- Judge Malik’s sacking does not mean relief for Mian Nawaz Sharif
The sacking of Judge Arshad Malik by the Lahore High Court’s administrative committee was perhaps an inevitability, for the original accusation against him was that he had given a verdict against ousted Prime Minister Mian Nawaz Sharif while sitting as an accountability judge, out of pressure from certain institutions which had in their possession a compromising video, and his defence, that he had met both Mian Nawaz and his son during the pendency of the case, both reflected improper conduct on his part. He can go into departmental appeal, which will be heard by the committee, and after that he can appeal to the Punjab Subordinate Judiciary Services Tribunal (which consists of three LHC judge). If still unsatisfied, he can then go to the Supreme Court. Until he has exhausted these avenues of appeal, his decision in Mian Nawaz Sharif’s reference stands. Even afterwards, Judge Malik’s dismissal does not mean acquittal, constituting nothing more than grounds for a retrial. It is for the higher judiciary to consider whether a fresh trial will result in any further improper pressure.
Indeed, it concerns all, what the case means. The superior judiciary as a whole, not just the high courts’ administrative committees or the Judicial Commission of Pakistan, to concert measures to prevent any person or organization from being able to exert pressure on subordinate judges. We have not reached a point where such interventions are dismissed out of hand by all right-thinking persons, because the conduct of judges is so aboveboard. Also, the institutions alleged to have blackmailed Judge Malik should make sure that they stop using such ham-handed methods, because the truth will come out eventually, whether they like it or not, and in ways which may not suit their convenience. The unseating of a Prime Minister may have given some a lift, but it actually almost derailed democracy.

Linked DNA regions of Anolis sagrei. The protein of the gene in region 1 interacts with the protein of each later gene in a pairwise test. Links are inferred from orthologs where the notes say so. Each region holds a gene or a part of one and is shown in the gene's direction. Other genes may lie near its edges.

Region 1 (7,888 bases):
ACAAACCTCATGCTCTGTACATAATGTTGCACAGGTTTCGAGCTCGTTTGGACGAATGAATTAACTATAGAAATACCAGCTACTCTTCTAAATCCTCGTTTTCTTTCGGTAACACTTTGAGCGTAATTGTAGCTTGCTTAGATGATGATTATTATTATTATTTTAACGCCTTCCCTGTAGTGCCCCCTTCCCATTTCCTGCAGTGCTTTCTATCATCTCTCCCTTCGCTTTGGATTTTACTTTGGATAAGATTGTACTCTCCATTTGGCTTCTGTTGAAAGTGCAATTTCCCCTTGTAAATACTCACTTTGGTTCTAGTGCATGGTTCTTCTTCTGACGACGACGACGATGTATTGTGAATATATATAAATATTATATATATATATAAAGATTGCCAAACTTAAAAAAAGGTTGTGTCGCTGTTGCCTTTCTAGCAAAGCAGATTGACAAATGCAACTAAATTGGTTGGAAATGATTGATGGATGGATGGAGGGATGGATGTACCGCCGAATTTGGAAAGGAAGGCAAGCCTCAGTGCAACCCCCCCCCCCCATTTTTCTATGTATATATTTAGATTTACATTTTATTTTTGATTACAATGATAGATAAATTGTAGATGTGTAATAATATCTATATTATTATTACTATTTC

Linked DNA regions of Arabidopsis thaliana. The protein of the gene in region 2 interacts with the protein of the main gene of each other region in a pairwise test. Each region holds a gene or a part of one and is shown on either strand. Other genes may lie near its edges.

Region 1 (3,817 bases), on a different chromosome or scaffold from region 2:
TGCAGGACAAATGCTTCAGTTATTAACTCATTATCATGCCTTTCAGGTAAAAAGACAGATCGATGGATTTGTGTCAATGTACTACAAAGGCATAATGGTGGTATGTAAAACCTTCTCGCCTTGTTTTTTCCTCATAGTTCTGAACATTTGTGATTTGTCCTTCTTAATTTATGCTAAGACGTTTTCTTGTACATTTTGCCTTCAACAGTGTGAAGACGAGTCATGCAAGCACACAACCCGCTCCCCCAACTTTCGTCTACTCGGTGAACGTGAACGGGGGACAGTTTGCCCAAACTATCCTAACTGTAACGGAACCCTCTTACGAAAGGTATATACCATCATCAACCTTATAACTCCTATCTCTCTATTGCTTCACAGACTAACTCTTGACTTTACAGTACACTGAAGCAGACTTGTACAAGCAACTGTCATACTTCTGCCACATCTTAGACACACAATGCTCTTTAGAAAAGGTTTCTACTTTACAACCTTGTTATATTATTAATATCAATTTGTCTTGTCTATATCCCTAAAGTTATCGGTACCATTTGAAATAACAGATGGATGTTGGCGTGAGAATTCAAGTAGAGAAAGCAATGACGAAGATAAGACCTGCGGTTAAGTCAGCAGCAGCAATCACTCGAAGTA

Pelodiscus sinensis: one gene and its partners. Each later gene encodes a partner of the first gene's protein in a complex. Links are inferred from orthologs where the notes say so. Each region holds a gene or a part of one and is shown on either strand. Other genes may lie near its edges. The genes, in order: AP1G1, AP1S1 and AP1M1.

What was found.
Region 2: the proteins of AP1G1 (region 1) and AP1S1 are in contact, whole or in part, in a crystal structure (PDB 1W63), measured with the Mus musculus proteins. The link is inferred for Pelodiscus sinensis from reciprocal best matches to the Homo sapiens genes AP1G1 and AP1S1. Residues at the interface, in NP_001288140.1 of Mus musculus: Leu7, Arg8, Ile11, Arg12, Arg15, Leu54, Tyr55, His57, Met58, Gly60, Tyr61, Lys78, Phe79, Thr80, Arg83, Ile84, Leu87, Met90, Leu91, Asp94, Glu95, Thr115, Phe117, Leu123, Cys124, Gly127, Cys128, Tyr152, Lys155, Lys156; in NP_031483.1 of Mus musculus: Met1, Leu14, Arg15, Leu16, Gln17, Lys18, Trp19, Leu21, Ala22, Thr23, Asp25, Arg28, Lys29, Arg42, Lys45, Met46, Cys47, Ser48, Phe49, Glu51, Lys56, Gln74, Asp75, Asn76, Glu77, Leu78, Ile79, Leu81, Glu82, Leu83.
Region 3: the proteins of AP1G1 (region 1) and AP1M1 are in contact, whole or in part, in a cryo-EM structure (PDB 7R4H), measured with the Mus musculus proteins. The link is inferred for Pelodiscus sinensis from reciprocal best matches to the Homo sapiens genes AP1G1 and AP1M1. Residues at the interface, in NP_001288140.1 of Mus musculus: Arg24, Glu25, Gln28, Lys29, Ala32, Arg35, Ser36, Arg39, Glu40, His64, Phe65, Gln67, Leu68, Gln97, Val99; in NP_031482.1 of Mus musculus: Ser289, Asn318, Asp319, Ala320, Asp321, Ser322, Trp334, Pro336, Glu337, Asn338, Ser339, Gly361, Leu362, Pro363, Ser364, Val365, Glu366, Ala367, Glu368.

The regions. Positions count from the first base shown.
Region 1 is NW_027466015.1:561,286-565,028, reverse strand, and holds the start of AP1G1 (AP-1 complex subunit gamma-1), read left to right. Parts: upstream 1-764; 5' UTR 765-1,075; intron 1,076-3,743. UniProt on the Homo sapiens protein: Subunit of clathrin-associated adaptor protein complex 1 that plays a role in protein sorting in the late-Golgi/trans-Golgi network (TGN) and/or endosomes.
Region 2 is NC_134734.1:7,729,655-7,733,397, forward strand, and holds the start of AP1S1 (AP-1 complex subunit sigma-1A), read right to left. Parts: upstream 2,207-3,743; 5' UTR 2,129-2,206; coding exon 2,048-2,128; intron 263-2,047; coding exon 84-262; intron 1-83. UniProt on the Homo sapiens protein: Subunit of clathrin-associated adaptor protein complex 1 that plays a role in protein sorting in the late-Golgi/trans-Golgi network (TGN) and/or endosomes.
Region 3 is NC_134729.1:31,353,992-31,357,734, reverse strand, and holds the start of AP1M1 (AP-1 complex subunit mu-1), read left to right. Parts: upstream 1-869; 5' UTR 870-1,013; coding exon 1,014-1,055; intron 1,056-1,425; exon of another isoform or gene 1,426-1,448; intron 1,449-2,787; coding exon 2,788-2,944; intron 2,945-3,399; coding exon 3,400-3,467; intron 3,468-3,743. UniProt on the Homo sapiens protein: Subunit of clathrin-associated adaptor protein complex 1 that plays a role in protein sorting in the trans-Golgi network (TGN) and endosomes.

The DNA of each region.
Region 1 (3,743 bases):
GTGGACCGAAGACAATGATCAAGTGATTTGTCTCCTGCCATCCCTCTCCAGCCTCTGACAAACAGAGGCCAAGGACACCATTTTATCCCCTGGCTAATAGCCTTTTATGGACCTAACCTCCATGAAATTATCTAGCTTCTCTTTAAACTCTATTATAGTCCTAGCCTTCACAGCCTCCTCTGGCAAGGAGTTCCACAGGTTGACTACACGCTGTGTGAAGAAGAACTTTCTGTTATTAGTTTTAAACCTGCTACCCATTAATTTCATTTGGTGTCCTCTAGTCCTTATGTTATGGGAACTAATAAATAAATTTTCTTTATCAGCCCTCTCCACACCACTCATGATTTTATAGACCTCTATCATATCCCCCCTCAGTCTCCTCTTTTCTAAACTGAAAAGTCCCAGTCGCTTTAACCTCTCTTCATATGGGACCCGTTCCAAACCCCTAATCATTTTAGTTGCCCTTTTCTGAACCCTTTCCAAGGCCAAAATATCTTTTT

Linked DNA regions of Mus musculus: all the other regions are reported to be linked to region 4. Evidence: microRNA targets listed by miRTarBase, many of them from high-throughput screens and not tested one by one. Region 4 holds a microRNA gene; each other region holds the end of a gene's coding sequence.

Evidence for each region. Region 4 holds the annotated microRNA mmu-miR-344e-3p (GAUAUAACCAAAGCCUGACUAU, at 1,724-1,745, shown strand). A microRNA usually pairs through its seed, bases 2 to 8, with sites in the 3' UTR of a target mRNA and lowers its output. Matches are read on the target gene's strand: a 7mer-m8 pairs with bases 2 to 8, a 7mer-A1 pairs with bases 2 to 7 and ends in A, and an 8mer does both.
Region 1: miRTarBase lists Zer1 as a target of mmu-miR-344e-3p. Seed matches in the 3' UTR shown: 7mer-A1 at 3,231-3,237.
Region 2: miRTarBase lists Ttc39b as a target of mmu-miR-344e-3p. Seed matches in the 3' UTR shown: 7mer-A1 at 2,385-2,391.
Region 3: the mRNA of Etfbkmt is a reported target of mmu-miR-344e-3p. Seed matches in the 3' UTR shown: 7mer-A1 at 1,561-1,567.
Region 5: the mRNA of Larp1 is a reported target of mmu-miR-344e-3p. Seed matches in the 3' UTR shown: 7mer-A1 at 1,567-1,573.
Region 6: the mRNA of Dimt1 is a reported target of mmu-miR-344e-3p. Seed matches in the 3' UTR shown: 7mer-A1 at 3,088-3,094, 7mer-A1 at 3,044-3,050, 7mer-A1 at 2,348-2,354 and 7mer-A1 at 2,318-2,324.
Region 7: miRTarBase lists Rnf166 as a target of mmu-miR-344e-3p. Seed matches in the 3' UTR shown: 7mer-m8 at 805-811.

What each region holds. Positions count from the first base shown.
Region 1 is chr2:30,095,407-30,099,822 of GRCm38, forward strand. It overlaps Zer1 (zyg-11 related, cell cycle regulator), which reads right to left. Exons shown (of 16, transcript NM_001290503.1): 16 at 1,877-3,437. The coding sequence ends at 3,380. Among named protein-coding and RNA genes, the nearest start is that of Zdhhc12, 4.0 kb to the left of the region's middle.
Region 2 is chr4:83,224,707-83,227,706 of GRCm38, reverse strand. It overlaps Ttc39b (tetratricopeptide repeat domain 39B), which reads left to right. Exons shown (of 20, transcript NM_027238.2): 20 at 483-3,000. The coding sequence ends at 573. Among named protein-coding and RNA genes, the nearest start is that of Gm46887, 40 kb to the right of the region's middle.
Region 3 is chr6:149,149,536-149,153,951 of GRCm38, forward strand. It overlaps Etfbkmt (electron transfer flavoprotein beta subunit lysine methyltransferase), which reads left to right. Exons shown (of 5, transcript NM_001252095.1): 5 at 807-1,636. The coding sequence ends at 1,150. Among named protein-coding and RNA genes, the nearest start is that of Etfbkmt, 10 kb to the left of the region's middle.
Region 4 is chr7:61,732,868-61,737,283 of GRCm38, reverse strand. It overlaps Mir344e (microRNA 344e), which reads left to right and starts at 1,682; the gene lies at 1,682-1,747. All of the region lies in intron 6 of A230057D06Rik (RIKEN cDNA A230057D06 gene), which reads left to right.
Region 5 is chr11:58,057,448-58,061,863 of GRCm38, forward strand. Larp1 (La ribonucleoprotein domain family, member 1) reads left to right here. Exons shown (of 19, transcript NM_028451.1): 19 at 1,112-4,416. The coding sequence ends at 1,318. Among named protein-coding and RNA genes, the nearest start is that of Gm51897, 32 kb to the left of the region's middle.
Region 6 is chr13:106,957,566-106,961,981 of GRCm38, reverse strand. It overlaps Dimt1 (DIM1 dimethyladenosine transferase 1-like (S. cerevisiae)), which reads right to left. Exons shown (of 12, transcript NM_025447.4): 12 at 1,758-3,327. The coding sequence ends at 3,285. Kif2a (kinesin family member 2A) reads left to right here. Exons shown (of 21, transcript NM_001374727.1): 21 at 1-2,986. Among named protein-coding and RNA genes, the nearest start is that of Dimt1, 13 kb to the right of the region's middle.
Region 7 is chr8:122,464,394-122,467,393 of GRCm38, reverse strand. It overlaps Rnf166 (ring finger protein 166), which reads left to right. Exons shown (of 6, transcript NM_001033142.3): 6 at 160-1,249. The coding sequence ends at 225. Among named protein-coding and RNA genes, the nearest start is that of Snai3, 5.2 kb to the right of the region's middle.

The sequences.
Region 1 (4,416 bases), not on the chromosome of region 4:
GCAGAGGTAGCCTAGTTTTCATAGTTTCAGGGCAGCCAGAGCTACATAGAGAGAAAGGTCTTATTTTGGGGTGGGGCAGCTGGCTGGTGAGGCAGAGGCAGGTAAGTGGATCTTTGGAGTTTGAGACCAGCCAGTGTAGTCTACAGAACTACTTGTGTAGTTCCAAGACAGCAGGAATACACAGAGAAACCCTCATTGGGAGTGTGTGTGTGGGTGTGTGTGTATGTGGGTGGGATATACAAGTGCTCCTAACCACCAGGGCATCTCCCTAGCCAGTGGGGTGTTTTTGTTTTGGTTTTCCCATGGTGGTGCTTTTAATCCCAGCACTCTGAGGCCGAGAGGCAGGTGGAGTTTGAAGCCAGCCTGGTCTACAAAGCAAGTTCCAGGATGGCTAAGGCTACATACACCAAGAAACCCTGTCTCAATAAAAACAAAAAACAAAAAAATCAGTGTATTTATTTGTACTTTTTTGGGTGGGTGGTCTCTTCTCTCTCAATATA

Mian Nawaz’s retrial now seems inevitable. If any institutions tried to influence the result of the first trial, it would be counter-intuitive to expect them to allow him to be acquitted so easily. It will then be up to the superior judiciary to ensure the integrity of that trial, something that was not done the first time around.